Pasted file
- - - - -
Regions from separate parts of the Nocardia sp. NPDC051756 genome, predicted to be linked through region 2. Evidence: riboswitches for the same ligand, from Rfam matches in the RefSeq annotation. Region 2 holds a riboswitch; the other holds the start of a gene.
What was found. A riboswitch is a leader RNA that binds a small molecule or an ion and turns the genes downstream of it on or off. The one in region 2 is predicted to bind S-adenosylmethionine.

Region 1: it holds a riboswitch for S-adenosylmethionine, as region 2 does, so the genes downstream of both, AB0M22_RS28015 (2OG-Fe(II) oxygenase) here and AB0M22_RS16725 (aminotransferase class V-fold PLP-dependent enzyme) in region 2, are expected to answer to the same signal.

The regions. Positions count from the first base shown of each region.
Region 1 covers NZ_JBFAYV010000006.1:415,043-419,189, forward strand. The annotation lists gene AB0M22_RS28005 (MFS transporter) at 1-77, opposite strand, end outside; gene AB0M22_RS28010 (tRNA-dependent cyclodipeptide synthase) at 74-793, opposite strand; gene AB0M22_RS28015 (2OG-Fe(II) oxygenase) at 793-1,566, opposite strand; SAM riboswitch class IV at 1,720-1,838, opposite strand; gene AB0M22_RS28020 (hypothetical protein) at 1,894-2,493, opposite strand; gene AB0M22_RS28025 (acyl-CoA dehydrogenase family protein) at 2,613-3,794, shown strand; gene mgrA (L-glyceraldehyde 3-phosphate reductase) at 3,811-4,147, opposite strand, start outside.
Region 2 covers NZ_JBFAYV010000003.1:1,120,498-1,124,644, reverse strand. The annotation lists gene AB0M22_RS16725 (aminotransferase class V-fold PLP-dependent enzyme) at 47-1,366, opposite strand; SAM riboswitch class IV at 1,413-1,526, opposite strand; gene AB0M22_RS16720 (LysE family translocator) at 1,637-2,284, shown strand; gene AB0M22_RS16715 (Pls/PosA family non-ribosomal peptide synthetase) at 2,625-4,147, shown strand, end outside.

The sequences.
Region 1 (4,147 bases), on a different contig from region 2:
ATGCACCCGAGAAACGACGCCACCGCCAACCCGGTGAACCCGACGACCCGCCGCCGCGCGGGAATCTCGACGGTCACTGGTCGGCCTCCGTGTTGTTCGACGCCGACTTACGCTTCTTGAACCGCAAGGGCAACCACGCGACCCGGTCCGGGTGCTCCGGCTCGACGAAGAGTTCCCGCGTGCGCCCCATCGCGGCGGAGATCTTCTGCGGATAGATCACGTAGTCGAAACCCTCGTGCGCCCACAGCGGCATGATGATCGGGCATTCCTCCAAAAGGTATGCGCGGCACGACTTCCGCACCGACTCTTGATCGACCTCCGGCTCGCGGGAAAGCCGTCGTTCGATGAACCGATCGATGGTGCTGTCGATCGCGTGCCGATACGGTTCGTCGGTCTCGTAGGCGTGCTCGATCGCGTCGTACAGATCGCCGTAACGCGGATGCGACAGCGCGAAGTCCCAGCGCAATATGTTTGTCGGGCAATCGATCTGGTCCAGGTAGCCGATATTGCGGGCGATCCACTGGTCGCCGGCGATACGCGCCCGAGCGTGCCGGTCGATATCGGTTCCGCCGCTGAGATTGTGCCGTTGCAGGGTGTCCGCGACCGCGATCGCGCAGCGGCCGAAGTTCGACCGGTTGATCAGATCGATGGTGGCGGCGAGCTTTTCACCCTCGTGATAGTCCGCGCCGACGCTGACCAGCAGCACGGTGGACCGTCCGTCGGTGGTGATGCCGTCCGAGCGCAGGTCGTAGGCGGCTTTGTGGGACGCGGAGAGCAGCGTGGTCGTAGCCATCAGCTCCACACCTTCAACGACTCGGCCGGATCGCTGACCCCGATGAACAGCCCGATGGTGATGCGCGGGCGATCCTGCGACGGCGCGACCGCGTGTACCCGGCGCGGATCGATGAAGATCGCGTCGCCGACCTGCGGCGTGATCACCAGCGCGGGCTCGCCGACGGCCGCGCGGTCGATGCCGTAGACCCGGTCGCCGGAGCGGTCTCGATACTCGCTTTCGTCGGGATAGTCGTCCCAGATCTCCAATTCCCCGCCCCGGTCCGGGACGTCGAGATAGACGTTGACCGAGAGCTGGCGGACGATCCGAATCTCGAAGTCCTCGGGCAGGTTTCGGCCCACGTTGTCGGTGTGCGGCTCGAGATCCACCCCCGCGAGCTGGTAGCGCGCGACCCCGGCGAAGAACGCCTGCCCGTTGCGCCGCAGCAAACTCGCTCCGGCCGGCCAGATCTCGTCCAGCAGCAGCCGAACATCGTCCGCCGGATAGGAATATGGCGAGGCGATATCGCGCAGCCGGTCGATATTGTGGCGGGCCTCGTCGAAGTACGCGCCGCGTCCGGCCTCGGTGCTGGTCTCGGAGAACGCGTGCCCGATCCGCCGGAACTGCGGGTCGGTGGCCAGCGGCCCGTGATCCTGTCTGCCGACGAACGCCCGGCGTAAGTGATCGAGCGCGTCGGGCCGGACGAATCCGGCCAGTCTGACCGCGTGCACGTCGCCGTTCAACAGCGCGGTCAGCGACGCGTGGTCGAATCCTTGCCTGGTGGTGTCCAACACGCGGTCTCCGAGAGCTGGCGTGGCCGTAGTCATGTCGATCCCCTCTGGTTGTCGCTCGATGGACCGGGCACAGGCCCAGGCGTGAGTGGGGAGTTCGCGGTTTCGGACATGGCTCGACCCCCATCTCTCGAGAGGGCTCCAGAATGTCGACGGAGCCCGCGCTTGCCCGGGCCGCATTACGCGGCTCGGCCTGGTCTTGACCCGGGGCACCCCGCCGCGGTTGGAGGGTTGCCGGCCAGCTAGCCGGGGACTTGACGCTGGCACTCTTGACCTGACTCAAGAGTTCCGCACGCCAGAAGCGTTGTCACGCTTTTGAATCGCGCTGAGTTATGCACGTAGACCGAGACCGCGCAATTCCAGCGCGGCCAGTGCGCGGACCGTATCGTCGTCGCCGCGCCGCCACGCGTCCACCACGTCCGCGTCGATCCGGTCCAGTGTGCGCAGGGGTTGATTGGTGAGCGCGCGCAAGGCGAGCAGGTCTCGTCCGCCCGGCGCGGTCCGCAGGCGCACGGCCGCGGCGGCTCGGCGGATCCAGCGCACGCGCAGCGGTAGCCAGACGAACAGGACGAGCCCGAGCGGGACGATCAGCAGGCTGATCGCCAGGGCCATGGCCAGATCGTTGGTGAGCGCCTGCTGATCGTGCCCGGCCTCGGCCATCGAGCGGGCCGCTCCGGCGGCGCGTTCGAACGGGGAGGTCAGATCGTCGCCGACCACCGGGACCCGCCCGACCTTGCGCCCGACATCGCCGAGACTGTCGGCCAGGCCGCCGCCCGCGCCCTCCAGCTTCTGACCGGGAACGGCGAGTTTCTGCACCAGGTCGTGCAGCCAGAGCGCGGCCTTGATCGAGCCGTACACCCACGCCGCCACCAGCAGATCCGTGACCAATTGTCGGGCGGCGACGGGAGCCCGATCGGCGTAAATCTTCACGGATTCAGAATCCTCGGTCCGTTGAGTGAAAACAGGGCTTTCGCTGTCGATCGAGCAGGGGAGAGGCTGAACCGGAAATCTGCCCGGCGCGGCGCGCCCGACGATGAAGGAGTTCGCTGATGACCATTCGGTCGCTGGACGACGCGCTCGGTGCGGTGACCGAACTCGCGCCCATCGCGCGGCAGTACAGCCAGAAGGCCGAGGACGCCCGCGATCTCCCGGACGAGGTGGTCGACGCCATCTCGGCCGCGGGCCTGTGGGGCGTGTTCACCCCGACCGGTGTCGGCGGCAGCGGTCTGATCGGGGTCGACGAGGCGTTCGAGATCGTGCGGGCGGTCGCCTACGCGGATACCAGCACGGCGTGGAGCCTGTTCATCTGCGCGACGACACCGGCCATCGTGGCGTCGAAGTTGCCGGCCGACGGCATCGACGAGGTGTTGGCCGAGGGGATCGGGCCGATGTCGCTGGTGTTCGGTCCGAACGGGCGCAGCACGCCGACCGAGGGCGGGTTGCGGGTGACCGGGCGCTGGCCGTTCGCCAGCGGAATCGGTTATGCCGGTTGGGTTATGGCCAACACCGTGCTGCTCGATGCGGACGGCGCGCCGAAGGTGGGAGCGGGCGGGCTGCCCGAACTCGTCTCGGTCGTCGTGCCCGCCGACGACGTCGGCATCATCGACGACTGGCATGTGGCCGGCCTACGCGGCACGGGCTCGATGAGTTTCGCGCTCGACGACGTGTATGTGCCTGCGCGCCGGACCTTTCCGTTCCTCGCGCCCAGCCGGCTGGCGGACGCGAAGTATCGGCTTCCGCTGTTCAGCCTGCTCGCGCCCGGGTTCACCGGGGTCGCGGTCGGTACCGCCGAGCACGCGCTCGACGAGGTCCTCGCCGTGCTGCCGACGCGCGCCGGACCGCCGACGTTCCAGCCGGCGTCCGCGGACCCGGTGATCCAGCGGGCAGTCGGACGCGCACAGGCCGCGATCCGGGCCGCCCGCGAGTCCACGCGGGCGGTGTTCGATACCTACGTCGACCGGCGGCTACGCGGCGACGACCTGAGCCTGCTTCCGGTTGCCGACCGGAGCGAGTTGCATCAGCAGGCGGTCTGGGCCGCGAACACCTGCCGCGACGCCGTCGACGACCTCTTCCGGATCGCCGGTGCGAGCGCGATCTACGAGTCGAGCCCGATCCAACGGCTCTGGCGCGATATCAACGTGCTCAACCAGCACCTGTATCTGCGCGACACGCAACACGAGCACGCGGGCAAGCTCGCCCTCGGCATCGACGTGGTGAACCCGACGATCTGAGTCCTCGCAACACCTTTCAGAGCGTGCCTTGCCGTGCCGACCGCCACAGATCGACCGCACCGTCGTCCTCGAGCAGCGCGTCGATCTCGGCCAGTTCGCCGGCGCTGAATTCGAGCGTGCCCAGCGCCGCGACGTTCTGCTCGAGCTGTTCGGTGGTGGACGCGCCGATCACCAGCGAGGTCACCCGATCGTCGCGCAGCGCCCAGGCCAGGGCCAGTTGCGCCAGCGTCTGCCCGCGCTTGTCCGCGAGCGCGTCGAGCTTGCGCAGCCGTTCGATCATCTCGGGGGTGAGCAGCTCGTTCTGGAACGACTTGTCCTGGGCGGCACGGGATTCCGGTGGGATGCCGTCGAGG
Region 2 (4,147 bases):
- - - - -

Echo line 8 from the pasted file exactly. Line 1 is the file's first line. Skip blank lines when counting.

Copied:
Region 1 (4,147 bases), on a different contig from region 2: